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I did not have to listen to Nipsey’s music to understand his philosophies and ideas. Throughout all of his work, there is a holistic message of knowledge, enlightenment, and love that is inspiring for everyone, especially for poor underrepresented communities. We may have lost another leader triumphing for change, but he accomplished the highest human act while doing so.

Drake, Lauryn Hill, and the women who make “Nice for What” an anthem

If there was one male artist to make an anthem for women, it would be the 6 God himself. From Take Care to Views, Drake has always used his emotional acumen to reflect and praise women for their beauty, brains and pussy power. You can expect no different from his latest single, “Nice for What,” where he uses two very different hip-hop queens followed up with a female star-studded music video to show love to revolutionary women and remind everyone who runs the world, GIRLS.

 

Drake samples Lauryn Hill’s “Ex-factor” to create a track that anyone would listen to for the mere adoration of Lauryn Hill herself. After her time with The Fugees, Hill quickly made a name for herself with her solo debut album, The Miseducation of Lauryn Hill. She could rap, sing, and had an ego of her own. On her live album, MTV Unplugged 2.0, she shared her experience with God, love, money, and motherhood. Lauryn captured her listeners with her simple perspective life led by God. On songs like, “Mr. Intentional,” and “I Gotta Find Peace of Mind,” she questions the power of traditional ideologies and leans toward a “lasting relationship without ownership.”

 

Drake sampling “Ex-factor” is more than a nostalgic sentiment but carries with it Lauryn’s perspectives on life, which makes the track more meaningful than it appears on the surface. In the same way that Lauryn rejects society’s ideologies, Drake challenges traditional female stereotypes when he says, “I know shorty and she doesn’t want no slow song.” Drizzy dismantles the stereotype that women only like slows jams. Instead, he skips the traditional man singing about what he’s going to do to his girl when he gets home kinda track to a song that liberates women with the help of Lauryn Hill and Big Freedia.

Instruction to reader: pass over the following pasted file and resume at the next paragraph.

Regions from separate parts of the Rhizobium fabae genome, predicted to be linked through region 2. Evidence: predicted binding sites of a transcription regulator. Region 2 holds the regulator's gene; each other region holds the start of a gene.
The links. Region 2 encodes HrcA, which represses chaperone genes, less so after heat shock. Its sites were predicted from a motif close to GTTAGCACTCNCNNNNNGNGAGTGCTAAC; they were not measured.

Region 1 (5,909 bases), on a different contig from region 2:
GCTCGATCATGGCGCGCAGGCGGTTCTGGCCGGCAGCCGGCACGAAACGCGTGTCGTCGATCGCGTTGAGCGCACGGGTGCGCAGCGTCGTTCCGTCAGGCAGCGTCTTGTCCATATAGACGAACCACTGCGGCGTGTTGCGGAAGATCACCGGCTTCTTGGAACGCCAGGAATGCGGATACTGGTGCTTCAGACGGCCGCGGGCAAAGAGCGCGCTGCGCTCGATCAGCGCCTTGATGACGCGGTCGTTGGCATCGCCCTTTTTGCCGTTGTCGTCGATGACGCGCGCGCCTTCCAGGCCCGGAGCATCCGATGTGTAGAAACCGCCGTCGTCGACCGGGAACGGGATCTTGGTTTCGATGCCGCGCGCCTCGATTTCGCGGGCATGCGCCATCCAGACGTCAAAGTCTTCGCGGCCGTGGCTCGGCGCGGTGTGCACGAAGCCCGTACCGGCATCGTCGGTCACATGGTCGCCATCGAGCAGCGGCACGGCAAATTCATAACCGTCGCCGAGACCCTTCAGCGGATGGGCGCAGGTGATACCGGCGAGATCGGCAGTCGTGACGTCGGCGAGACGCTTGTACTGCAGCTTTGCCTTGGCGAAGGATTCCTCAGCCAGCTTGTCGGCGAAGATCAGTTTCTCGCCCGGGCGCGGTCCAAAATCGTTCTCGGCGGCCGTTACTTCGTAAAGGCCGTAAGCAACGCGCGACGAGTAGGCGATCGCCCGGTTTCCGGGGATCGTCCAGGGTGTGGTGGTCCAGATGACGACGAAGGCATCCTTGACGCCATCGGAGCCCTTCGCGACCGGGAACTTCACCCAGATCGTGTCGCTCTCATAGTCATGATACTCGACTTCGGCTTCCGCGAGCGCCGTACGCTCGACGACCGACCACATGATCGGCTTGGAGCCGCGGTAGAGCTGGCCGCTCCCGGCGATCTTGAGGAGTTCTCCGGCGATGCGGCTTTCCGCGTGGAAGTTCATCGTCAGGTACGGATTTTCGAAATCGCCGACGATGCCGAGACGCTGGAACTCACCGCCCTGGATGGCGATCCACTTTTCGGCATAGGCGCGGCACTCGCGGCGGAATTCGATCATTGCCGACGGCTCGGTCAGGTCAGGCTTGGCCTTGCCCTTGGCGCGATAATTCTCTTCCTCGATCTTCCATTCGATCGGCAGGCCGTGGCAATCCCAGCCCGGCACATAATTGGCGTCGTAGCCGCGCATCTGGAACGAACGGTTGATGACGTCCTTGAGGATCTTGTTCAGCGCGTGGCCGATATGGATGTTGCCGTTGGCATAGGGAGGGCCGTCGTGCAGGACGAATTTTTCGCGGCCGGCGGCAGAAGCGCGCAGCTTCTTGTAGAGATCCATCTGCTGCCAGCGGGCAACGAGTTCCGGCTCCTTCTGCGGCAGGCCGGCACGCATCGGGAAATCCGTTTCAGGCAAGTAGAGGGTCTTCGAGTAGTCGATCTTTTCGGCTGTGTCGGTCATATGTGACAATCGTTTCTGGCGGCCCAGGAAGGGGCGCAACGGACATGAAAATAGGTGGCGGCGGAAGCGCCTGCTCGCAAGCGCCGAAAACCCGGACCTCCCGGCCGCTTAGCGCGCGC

Throughout the song, Drake acknowledges the shift from a traditional woman to a revolutionary woman, who is independent and despite her line of work at the club, and her ability to “make that ass jump,” she isn’t required to be complacent to men or let men take advantage of her for the sake of pleasing them. A comparison can be made to the Harvey Weinstein effect taking over Hollywood in which women usually starting their careers were/are being taken advantage of by powerful men. “Nice for What” is a statement for women as Drake reminds us that women don’t owe men anything. Drake’s lyrics do not live up to Lauryn’s lyrical prowess, but he doesn’t try to. He lets the sample do the majority of the work.